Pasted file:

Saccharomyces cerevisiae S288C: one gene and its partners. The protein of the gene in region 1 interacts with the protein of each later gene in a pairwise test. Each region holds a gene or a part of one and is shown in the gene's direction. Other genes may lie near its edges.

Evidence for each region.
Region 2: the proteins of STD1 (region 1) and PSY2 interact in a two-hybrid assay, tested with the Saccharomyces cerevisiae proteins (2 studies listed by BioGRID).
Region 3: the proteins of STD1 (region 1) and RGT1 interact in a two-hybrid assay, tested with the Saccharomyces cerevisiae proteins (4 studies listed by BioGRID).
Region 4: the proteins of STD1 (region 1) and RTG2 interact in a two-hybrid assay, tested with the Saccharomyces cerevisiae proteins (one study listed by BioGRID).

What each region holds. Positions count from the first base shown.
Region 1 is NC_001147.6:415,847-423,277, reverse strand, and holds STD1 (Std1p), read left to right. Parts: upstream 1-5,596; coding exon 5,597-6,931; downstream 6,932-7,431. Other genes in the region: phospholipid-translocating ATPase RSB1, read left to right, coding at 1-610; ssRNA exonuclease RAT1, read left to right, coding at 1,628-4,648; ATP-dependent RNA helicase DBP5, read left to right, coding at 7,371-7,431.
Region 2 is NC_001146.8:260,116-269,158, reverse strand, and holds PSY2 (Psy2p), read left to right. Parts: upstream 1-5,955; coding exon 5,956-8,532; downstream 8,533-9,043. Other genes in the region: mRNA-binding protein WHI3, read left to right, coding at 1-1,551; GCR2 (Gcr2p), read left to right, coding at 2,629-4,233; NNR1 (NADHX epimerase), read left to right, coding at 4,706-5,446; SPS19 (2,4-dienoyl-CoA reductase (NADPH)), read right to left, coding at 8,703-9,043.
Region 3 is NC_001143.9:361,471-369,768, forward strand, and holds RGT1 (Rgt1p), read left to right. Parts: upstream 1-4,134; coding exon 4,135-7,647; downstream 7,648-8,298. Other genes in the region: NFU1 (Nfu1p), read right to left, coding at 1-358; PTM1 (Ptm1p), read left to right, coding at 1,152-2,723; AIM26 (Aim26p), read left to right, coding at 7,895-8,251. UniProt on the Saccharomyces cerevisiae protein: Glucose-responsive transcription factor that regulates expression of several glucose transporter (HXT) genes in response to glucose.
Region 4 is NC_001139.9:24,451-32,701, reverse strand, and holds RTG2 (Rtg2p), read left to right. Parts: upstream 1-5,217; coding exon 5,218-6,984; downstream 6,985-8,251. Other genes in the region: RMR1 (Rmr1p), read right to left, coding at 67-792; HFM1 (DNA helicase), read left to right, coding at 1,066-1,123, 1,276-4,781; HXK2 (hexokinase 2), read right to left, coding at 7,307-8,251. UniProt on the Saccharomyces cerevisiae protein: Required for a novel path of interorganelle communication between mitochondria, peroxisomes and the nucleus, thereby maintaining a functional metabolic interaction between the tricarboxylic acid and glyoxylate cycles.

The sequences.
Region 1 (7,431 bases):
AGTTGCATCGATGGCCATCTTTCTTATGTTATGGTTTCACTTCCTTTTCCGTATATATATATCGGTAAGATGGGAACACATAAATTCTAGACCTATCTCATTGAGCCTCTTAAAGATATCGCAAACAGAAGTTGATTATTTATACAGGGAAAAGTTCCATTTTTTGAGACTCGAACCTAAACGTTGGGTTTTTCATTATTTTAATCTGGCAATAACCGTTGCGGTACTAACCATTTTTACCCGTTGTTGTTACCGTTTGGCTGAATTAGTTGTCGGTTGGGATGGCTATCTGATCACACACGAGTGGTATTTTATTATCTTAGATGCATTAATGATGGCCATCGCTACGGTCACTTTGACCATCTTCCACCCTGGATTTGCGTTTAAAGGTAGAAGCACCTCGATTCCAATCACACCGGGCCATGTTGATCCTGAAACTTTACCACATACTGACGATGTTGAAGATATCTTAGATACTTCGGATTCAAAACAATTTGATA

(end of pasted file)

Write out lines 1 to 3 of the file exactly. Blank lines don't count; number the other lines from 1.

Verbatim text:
Saccharomyces cerevisiae S288C: one gene and its partners. The protein of the gene in region 1 interacts with the protein of each later gene in a pairwise test. Each region holds a gene or a part of one and is shown in the gene's direction. Other genes may lie near its edges.

Evidence for each region.
Region 2: the proteins of STD1 (region 1) and PSY2 interact in a two-hybrid assay, tested with the Saccharomyces cerevisiae proteins (2 studies listed by BioGRID).